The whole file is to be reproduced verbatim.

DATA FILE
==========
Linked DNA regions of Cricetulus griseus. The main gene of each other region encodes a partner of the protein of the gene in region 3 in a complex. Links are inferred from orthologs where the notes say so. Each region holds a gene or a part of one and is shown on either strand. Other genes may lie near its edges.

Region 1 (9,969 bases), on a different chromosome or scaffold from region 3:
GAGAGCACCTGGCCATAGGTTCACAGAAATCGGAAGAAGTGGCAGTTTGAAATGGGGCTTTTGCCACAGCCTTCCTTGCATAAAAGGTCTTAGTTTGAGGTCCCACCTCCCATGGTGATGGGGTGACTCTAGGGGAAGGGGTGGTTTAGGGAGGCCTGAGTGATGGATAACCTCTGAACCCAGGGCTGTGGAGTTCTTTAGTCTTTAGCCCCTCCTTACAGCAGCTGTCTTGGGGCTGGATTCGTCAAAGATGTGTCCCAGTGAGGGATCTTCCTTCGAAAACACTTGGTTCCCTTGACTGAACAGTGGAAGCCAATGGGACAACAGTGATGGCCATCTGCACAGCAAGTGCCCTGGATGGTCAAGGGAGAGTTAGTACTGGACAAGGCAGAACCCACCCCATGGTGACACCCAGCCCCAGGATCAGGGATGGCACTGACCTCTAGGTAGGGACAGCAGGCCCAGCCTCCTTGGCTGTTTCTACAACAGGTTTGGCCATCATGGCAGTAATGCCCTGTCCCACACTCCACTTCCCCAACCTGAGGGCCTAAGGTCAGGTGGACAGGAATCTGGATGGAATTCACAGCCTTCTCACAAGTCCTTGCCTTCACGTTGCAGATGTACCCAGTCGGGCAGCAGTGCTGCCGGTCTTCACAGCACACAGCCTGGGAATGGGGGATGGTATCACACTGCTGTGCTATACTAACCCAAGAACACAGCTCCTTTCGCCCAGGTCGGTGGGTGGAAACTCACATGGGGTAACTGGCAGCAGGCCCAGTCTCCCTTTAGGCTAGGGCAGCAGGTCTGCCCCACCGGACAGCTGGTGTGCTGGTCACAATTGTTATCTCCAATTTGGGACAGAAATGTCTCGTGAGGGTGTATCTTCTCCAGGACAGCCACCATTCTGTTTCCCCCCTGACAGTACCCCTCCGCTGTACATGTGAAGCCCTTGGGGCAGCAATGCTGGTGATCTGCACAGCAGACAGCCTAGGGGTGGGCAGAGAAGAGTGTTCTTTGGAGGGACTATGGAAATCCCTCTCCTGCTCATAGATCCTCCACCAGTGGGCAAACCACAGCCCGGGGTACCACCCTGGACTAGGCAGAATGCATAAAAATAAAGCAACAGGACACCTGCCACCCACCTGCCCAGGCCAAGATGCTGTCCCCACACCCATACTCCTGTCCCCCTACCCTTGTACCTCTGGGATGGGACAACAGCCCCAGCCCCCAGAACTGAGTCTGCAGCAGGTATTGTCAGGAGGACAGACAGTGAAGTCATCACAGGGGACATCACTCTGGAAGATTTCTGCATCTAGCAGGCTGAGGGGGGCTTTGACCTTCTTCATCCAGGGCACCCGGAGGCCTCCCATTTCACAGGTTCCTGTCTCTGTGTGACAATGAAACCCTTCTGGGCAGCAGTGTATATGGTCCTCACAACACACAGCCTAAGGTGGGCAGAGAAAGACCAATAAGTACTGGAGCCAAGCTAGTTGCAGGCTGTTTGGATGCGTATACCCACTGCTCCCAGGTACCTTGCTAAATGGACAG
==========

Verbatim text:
Linked DNA regions of Cricetulus griseus. The main gene of each other region encodes a partner of the protein of the gene in region 3 in a complex. Links are inferred from orthologs where the notes say so. Each region holds a gene or a part of one and is shown on either strand. Other genes may lie near its edges.

Region 1 (9,969 bases), on a different chromosome or scaffold from region 3:
GAGAGCACCTGGCCATAGGTTCACAGAAATCGGAAGAAGTGGCAGTTTGAAATGGGGCTTTTGCCACAGCCTTCCTTGCATAAAAGGTCTTAGTTTGAGGTCCCACCTCCCATGGTGATGGGGTGACTCTAGGGGAAGGGGTGGTTTAGGGAGGCCTGAGTGATGGATAACCTCTGAACCCAGGGCTGTGGAGTTCTTTAGTCTTTAGCCCCTCCTTACAGCAGCTGTCTTGGGGCTGGATTCGTCAAAGATGTGTCCCAGTGAGGGATCTTCCTTCGAAAACACTTGGTTCCCTTGACTGAACAGTGGAAGCCAATGGGACAACAGTGATGGCCATCTGCACAGCAAGTGCCCTGGATGGTCAAGGGAGAGTTAGTACTGGACAAGGCAGAACCCACCCCATGGTGACACCCAGCCCCAGGATCAGGGATGGCACTGACCTCTAGGTAGGGACAGCAGGCCCAGCCTCCTTGGCTGTTTCTACAACAGGTTTGGCCATCATGGCAGTAATGCCCTGTCCCACACTCCACTTCCCCAACCTGAGGGCCTAAGGTCAGGTGGACAGGAATCTGGATGGAATTCACAGCCTTCTCACAAGTCCTTGCCTTCACGTTGCAGATGTACCCAGTCGGGCAGCAGTGCTGCCGGTCTTCACAGCACACAGCCTGGGAATGGGGGATGGTATCACACTGCTGTGCTATACTAACCCAAGAACACAGCTCCTTTCGCCCAGGTCGGTGGGTGGAAACTCACATGGGGTAACTGGCAGCAGGCCCAGTCTCCCTTTAGGCTAGGGCAGCAGGTCTGCCCCACCGGACAGCTGGTGTGCTGGTCACAATTGTTATCTCCAATTTGGGACAGAAATGTCTCGTGAGGGTGTATCTTCTCCAGGACAGCCACCATTCTGTTTCCCCCCTGACAGTACCCCTCCGCTGTACATGTGAAGCCCTTGGGGCAGCAATGCTGGTGATCTGCACAGCAGACAGCCTAGGGGTGGGCAGAGAAGAGTGTTCTTTGGAGGGACTATGGAAATCCCTCTCCTGCTCATAGATCCTCCACCAGTGGGCAAACCACAGCCCGGGGTACCACCCTGGACTAGGCAGAATGCATAAAAATAAAGCAACAGGACACCTGCCACCCACCTGCCCAGGCCAAGATGCTGTCCCCACACCCATACTCCTGTCCCCCTACCCTTGTACCTCTGGGATGGGACAACAGCCCCAGCCCCCAGAACTGAGTCTGCAGCAGGTATTGTCAGGAGGACAGACAGTGAAGTCATCACAGGGGACATCACTCTGGAAGATTTCTGCATCTAGCAGGCTGAGGGGGGCTTTGACCTTCTTCATCCAGGGCACCCGGAGGCCTCCCATTTCACAGGTTCCTGTCTCTGTGTGACAATGAAACCCTTCTGGGCAGCAGTGTATATGGTCCTCACAACACACAGCCTAAGGTGGGCAGAGAAAGACCAATAAGTACTGGAGCCAAGCTAGTTGCAGGCTGTTTGGATGCGTATACCCACTGCTCCCAGGTACCTTGCTAAATGGACAG